member test.dot-product of different base-vectors is zero() =
// Helper
let pairs ls =
let rec pairs' ls acc =
let pairOne l ls =
ls |> List.map (fun l' -> (l, l'))
match ls with
| []     -> acc
| l::ls' -> let acc' = acc@(pairOne l ls')
pairs' ls' acc'
pairs' ls []
// ARRANGE
let baseV = [Vector.E1; Vector.E2; Vector.E3]
// ACT
let pairProds = baseV |> pairs |> List.map (fun (a,b) -> a <*> b)
// ASSERT
let check v = v |> should equal 0.0
pairProds |> List.iter check


### The Dot-product of a Vector with itself is the square of it’s length $v \cdot v = { \left| v \right| }^{2}$

#### Proof

for proof just use the definition (very easy) or $(v_{x}, v_{y}, v_{z}) \cdot (v_{x}, v_{y}, v_{z}) = (v_{x} \vec{E_{1}} + v_{y} \vec{E_{2}} + v_{z} \vec{E_{3}}) \cdot (v_{x} \vec{E_{1}} + v_{y} \vec{E_{2}} + v_{z} \vec{E_{3}})$

and using the bilinearity and the fact just seen $= v_{x}^2 \vec{E_{1}} \cdot \vec{E_{1}} + v_{y}^2 \vec{E_{2}} \cdot \vec{E_{2}} + v_{z}^2 \vec{E_{3}} \cdot \vec{E_{3}}$

as (using the definition again) the dot-product of a base-vector with itself is just 1 this yields the result.

#### Test case

    [< Test >]
member test.dot-product of a vector by itself is the square of it's length() =
// ARRANGE
let v = Vector.Create (-3.22, 2.25, -0.13)
let len2 = Vector.Len2 v
// ACT
let prod = v <*> v
// ASSERT
prod |> should equal len2


### Two vectors are perpendicular iFF their dot-product is zero

Ok – this only holds if none of the vectors is zero so please note this!

Test case

    [< Test >]
member test.dot-product of perpendicular vectors is zero() =
// ARRANGE
let a = Vector.Create (2.0, 1.0, 4.0)
let b = Vector.Create (1.0, -1.0, -0.25)
// ACT
let prod1 = a <*> b
let prod2 = b <*> a
// ASSERT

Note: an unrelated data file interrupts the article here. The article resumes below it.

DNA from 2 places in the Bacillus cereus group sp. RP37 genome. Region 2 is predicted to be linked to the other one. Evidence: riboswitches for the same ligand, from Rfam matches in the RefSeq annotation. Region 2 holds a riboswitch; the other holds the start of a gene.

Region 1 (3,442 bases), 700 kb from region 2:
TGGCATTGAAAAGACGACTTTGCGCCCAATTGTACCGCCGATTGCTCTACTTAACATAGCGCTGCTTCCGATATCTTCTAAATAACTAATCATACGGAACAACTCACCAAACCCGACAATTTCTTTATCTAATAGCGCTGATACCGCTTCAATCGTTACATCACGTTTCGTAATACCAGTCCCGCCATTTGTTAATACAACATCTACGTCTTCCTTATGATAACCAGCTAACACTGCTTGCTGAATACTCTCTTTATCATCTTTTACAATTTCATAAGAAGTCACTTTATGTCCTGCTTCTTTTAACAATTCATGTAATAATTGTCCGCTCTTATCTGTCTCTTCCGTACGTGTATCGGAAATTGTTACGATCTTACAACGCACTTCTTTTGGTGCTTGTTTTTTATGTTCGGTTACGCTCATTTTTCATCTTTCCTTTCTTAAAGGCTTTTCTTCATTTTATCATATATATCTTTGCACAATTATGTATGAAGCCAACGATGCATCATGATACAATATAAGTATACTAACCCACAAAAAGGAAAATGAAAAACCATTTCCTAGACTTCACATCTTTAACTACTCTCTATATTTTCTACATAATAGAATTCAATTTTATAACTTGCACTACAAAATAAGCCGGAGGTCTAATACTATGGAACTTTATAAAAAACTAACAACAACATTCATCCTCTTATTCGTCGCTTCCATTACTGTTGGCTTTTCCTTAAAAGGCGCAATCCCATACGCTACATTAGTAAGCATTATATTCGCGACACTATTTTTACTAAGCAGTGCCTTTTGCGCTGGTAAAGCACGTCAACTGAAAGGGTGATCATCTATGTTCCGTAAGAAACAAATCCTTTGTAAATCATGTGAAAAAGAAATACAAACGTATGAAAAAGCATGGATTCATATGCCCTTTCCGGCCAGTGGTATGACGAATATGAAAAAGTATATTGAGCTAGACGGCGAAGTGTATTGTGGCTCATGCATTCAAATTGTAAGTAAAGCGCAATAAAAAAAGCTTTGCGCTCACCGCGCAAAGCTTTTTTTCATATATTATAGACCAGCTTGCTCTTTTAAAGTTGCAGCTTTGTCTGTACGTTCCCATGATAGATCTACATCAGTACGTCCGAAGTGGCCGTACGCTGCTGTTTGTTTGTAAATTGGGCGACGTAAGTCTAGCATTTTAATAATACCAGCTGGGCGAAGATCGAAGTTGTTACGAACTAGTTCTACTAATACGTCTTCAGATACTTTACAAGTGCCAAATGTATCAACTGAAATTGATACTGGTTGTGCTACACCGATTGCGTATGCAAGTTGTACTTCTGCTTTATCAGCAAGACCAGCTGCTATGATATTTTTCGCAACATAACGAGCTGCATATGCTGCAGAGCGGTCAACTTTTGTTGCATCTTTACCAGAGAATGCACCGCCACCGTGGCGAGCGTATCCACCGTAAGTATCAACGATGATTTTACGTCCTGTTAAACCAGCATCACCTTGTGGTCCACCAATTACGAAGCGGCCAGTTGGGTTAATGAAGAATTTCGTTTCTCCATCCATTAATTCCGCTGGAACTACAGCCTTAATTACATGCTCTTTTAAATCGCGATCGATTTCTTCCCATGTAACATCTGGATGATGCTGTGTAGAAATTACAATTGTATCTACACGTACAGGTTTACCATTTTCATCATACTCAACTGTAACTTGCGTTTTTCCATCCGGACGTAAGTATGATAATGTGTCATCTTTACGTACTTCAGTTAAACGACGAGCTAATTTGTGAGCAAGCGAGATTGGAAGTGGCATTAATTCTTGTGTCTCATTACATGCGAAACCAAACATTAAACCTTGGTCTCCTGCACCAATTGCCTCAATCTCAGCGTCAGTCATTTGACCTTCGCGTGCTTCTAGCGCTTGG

prod1 |> should equal 0.0
prod2 |> should equal 0.0


#### Proof

Depending on what you take as given this is hard or rather easy. I will take the same approach as the Wikipedia article and invoke the power of the law of cosines – of course you should know why this holds. Well I aside from the proofs mentioned in the wiki-article I immediate think of one using complex analysis (well it’s getting worse ) and one using the dot-product (doh – this one would use just what we want to proof) – so be beware of this.

You can get away with our approach if you look at the geometric definition of perpendicular and use the fact that the base-vectors are. Then you can find similar vectors on the axis (for which the dot-product will be zero) and you can use the fact that there is a matrix transforming your vectors to those similar. Using the definition of matrix-multiplication by forming the dot-product of it’s columns with your vector as the components of the final result will finally yield a proof that does not need the law of cosines but a lot of linear algebra …)

Having vectors $a$ and $b$ we are interested in the angle $\alpha$ between them. Together with the vector $c = b-a$ those form a triangle like this: The law of cosines states that (using the square of length law we’ve seen right now): $c \cdot c = a \cdot a + b \cdot b-2 \left| a \right| \left| b \right| cos( \alpha )$.

As $c = b-a$ the left side is $(b-a) \cdot (b-a) = b \cdot b + a \cdot a-2 b \cdot a$ and cosine-law reduces to $a \cdot b = \left| a \right| \left| b \right| cos( \alpha )$

Now as both vectors have length greater 0 the left side will be zero IFF the cosine on the right is zero and this holds IFF the angle is 90° or 270° so the vectors are perpendicular.

Nice one huh?

Ok I think this is enough for now – next time we will start etching out a very simple ray-tracer by explaining the algorithm and rendering the shape of a 3D-sphere…